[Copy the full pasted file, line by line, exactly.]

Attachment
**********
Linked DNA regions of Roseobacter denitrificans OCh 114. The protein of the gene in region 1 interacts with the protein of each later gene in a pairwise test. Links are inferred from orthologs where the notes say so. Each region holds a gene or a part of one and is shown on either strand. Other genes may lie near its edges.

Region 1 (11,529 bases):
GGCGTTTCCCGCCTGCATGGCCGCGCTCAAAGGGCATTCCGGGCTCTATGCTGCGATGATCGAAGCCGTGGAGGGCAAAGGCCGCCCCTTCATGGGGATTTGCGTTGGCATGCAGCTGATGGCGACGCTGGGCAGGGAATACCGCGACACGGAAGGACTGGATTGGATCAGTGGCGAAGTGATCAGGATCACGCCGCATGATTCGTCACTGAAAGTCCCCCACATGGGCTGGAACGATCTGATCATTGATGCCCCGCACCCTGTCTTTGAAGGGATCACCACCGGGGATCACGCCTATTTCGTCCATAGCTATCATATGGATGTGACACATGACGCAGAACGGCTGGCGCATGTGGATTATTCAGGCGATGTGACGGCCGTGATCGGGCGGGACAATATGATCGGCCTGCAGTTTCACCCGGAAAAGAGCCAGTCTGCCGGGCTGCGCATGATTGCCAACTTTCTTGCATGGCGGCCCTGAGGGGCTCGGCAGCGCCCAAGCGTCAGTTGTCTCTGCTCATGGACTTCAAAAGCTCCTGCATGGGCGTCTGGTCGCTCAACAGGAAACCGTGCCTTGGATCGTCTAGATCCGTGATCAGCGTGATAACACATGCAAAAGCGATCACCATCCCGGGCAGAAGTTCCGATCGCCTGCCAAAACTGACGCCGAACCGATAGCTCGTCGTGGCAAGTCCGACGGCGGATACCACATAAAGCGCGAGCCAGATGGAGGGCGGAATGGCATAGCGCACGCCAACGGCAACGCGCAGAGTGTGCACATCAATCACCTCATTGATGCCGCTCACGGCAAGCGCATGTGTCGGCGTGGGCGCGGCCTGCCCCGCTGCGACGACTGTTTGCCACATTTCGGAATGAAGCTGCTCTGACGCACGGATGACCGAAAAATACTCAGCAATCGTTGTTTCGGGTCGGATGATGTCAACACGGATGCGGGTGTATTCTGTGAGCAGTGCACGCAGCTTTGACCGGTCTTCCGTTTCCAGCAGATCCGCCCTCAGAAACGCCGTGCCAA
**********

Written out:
Linked DNA regions of Roseobacter denitrificans OCh 114. The protein of the gene in region 1 interacts with the protein of each later gene in a pairwise test. Links are inferred from orthologs where the notes say so. Each region holds a gene or a part of one and is shown on either strand. Other genes may lie near its edges.

Region 1 (11,529 bases):
GGCGTTTCCCGCCTGCATGGCCGCGCTCAAAGGGCATTCCGGGCTCTATGCTGCGATGATCGAAGCCGTGGAGGGCAAAGGCCGCCCCTTCATGGGGATTTGCGTTGGCATGCAGCTGATGGCGACGCTGGGCAGGGAATACCGCGACACGGAAGGACTGGATTGGATCAGTGGCGAAGTGATCAGGATCACGCCGCATGATTCGTCACTGAAAGTCCCCCACATGGGCTGGAACGATCTGATCATTGATGCCCCGCACCCTGTCTTTGAAGGGATCACCACCGGGGATCACGCCTATTTCGTCCATAGCTATCATATGGATGTGACACATGACGCAGAACGGCTGGCGCATGTGGATTATTCAGGCGATGTGACGGCCGTGATCGGGCGGGACAATATGATCGGCCTGCAGTTTCACCCGGAAAAGAGCCAGTCTGCCGGGCTGCGCATGATTGCCAACTTTCTTGCATGGCGGCCCTGAGGGGCTCGGCAGCGCCCAAGCGTCAGTTGTCTCTGCTCATGGACTTCAAAAGCTCCTGCATGGGCGTCTGGTCGCTCAACAGGAAACCGTGCCTTGGATCGTCTAGATCCGTGATCAGCGTGATAACACATGCAAAAGCGATCACCATCCCGGGCAGAAGTTCCGATCGCCTGCCAAAACTGACGCCGAACCGATAGCTCGTCGTGGCAAGTCCGACGGCGGATACCACATAAAGCGCGAGCCAGATGGAGGGCGGAATGGCATAGCGCACGCCAACGGCAACGCGCAGAGTGTGCACATCAATCACCTCATTGATGCCGCTCACGGCAAGCGCATGTGTCGGCGTGGGCGCGGCCTGCCCCGCTGCGACGACTGTTTGCCACATTTCGGAATGAAGCTGCTCTGACGCACGGATGACCGAAAAATACTCAGCAATCGTTGTTTCGGGTCGGATGATGTCAACACGGATGCGGGTGTATTCTGTGAGCAGTGCACGCAGCTTTGACCGGTCTTCCGTTTCCAGCAGATCCGCCCTCAGAAACGCCGTGCCAA